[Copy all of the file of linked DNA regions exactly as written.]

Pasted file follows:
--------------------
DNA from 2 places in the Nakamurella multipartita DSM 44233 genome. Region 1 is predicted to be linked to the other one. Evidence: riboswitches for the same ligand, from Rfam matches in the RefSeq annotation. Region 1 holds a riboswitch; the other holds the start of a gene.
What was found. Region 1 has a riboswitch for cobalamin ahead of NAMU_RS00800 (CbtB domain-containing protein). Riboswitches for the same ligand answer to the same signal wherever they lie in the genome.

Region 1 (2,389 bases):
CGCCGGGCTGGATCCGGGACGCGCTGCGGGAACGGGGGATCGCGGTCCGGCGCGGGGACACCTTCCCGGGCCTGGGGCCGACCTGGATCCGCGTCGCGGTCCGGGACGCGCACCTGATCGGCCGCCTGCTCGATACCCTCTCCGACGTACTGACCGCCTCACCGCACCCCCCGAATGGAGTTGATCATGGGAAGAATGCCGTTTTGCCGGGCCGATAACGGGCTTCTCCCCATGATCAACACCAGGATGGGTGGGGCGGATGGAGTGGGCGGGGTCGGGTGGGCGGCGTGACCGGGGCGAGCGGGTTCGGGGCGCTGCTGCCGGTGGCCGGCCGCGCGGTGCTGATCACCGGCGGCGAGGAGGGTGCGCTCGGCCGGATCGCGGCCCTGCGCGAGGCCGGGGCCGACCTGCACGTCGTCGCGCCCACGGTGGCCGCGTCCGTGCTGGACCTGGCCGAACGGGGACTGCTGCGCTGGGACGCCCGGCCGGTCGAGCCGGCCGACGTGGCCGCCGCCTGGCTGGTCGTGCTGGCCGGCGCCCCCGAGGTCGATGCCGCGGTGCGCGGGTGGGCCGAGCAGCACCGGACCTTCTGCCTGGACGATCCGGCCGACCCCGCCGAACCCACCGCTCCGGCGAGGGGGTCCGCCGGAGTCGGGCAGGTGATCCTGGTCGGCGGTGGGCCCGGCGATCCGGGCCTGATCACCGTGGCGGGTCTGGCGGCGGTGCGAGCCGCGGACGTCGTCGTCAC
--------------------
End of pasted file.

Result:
DNA from 2 places in the Nakamurella multipartita DSM 44233 genome. Region 1 is predicted to be linked to the other one. Evidence: riboswitches for the same ligand, from Rfam matches in the RefSeq annotation. Region 1 holds a riboswitch; the other holds the start of a gene.
What was found. Region 1 has a riboswitch for cobalamin ahead of NAMU_RS00800 (CbtB domain-containing protein). Riboswitches for the same ligand answer to the same signal wherever they lie in the genome.

Region 1 (2,389 bases):
CGCCGGGCTGGATCCGGGACGCGCTGCGGGAACGGGGGATCGCGGTCCGGCGCGGGGACACCTTCCCGGGCCTGGGGCCGACCTGGATCCGCGTCGCGGTCCGGGACGCGCACCTGATCGGCCGCCTGCTCGATACCCTCTCCGACGTACTGACCGCCTCACCGCACCCCCCGAATGGAGTTGATCATGGGAAGAATGCCGTTTTGCCGGGCCGATAACGGGCTTCTCCCCATGATCAACACCAGGATGGGTGGGGCGGATGGAGTGGGCGGGGTCGGGTGGGCGGCGTGACCGGGGCGAGCGGGTTCGGGGCGCTGCTGCCGGTGGCCGGCCGCGCGGTGCTGATCACCGGCGGCGAGGAGGGTGCGCTCGGCCGGATCGCGGCCCTGCGCGAGGCCGGGGCCGACCTGCACGTCGTCGCGCCCACGGTGGCCGCGTCCGTGCTGGACCTGGCCGAACGGGGACTGCTGCGCTGGGACGCCCGGCCGGTCGAGCCGGCCGACGTGGCCGCCGCCTGGCTGGTCGTGCTGGCCGGCGCCCCCGAGGTCGATGCCGCGGTGCGCGGGTGGGCCGAGCAGCACCGGACCTTCTGCCTGGACGATCCGGCCGACCCCGCCGAACCCACCGCTCCGGCGAGGGGGTCCGCCGGAGTCGGGCAGGTGATCCTGGTCGGCGGTGGGCCCGGCGATCCGGGCCTGATCACCGTGGCGGGTCTGGCGGCGGTGCGAGCCGCGGACGTCGTCGTCAC